From cloud services, big data, drones and mobile apps, it’s impossible to deny that technology is putting strain on the traditional infrastructure of the construction industry.
China is now capable of 3D printing ten full-sized houses a day; there are cranes that have the technological capabilities to self-build and drones that are capable of weaving cord into bridges. Whether the construction industry is ready for it or not; technology is certainly pressing its dominance over the traditionally ‘hands-on’ industry.
Will technology improve the industry?
The construction industry is a large contributor towards the UK’s economy and one of eight sectors addressed in the still relevant Government’s First Growth review in 2011.
The review envisages dramatic improvements in performance by the industry through to 2025 – including a 33% reduction in both the initial construction cost and the whole life cost of built assets; 50% faster delivery of construction projects; 50% decrease in greenhouse gas emissions and a 50% reduction in the current £6 billion trade gap between construction imports and exports.
It sees these developments being fortified by the evolution of a more technologically advanced industry including:
- Efficient and technological advances, with a highly skilled and diverse workforce
- World-leading export performance in green technologies and materials
- The UK’s share of global construction markets expanding substantially
Could technology replace construction workers?
The vision is one that suggests that the construction industry will be able to embrace technological conversion and innovation. It implies that whether the developments stem from an adaptation of existing technologies relating to a spontaneous revolution or the innovation and development of new technologies, it allows the construction industry to invite technological conversion and innovation to its labouring.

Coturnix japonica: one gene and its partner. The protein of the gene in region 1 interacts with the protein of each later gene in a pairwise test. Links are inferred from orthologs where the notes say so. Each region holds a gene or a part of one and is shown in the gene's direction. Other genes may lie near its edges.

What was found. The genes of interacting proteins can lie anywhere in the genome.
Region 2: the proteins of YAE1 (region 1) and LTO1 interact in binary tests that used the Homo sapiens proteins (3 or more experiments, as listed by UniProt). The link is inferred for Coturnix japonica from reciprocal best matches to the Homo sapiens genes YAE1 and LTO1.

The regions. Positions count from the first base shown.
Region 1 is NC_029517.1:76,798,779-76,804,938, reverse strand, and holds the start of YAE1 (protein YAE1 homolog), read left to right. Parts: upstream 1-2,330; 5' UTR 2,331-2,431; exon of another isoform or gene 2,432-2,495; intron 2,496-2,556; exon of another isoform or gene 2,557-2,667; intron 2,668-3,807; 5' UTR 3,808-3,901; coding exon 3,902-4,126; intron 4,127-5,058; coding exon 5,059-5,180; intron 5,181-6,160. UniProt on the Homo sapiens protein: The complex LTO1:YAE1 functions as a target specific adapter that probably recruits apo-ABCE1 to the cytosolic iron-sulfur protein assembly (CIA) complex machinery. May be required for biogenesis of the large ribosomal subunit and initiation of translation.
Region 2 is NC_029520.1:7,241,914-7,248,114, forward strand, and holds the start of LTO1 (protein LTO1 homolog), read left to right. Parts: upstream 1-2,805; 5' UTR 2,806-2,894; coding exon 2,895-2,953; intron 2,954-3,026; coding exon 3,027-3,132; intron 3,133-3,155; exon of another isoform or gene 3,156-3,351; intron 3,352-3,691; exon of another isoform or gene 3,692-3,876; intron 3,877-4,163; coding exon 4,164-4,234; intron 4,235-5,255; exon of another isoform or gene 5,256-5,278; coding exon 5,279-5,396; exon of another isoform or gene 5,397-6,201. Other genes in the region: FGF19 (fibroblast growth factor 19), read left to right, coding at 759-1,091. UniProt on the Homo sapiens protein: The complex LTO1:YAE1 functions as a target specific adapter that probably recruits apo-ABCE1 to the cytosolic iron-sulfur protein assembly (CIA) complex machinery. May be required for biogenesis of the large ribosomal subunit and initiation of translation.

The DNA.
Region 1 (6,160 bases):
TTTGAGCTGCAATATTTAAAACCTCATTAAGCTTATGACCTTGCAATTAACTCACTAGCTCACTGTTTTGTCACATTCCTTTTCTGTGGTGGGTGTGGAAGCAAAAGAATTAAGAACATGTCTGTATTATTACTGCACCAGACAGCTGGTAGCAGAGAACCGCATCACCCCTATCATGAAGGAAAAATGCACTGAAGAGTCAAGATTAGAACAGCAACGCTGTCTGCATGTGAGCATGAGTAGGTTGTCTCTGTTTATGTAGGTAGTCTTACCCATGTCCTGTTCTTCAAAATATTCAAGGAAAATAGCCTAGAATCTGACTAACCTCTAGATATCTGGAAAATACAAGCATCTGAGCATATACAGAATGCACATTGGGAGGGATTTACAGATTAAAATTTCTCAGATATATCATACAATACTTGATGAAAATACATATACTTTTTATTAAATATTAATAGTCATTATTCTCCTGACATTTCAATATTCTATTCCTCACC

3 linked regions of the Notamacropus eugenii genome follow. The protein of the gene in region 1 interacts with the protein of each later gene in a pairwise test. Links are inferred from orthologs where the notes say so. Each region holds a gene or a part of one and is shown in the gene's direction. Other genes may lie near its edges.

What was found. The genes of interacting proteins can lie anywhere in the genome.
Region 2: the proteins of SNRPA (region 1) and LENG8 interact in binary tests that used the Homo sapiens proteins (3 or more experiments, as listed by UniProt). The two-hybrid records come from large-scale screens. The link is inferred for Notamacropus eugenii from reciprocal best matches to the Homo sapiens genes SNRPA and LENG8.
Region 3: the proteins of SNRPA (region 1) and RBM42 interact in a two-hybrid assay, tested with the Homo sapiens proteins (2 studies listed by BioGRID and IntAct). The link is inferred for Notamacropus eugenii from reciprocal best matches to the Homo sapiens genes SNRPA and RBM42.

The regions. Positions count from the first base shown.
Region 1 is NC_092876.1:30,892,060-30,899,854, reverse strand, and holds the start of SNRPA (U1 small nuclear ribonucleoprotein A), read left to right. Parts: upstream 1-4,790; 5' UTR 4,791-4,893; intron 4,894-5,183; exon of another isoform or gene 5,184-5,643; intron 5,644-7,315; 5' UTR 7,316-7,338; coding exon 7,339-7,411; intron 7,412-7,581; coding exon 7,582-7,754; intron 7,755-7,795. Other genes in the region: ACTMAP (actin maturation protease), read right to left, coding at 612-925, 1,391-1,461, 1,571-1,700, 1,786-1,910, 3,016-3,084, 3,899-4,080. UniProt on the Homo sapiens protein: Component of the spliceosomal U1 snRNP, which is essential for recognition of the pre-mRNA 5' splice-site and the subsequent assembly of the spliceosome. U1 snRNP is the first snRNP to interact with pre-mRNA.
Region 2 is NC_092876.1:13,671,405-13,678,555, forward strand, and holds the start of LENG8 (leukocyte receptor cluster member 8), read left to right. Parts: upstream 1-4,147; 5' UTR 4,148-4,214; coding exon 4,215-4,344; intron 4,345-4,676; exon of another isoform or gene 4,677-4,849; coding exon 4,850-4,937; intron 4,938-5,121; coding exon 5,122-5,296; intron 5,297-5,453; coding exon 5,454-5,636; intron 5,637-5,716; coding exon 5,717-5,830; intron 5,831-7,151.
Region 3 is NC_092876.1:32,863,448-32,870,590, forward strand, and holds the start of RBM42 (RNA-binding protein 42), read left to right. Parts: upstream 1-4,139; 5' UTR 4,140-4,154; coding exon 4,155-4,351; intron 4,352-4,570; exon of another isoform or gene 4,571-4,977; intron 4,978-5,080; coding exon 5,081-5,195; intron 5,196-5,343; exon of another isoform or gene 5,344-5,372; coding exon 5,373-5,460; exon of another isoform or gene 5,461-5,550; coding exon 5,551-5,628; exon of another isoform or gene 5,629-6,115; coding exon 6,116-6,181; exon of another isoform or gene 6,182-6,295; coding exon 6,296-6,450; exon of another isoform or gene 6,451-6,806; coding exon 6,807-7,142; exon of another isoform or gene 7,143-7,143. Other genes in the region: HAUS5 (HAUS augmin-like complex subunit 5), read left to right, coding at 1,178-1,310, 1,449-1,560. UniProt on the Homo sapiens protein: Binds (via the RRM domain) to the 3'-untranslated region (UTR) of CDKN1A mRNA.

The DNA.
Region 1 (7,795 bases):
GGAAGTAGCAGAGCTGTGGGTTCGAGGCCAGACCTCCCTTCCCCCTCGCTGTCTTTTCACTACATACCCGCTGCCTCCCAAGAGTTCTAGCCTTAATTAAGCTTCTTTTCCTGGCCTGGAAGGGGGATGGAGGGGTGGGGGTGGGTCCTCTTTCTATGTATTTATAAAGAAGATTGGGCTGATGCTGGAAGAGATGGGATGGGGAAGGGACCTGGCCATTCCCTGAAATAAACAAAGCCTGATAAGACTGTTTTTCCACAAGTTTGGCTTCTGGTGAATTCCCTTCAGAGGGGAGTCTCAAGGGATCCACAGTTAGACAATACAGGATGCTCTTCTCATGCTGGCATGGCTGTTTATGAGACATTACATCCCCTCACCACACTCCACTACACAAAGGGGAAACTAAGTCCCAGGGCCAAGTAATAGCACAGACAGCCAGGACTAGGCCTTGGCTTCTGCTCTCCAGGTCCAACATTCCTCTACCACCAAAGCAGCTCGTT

This obnoxiously optimistic view is likely to provide more questions than answers to the UK’s construction force. We must first address that stereotypically the average construction worker is bound by traditional methods and is certainly more likely to value his durable Nokia 3310 over a fragile smartphone. After all, the Nokia doesn’t pose a threat to replace the hard-earned skill set that the construction force has worked, sometimes decades, to earn.
This has not deterred software providers who are continuing to produce mobile apps, file sharing capabilities and connection improvements. These technological advancements are more likely to become a widespread asset to the construction workforce as they are designed assist it and not replace it. However, those within the industry who are faithful to the 3310 may struggle to download the latest apps…
Is technology the answer?
The Construction Task Force in its report on the scope for improving quality and efficiency in UK construction did not conclude that technology can independently provide the capabilities to encourage greater productivity and quality in construction:
“The Task Force does not consider that technology on its own can provide the answer to the need for greater efficiency and quality in construction.”
Whilst the report acknowledges that there have been celebrated examples of new technologies used to “reinforce outdated and wasteful processes” they also conclude that “it does not work.”
The report states:
“The advice offered to construction by leading manufacturing industries is to approach change by first sorting out the culture, then defining and improving processes and finally applying technology as a tool to support these cultural and process improvements.”
Do you think that technology will replace the need for construction workers by 2025? Let us know in the comments section below.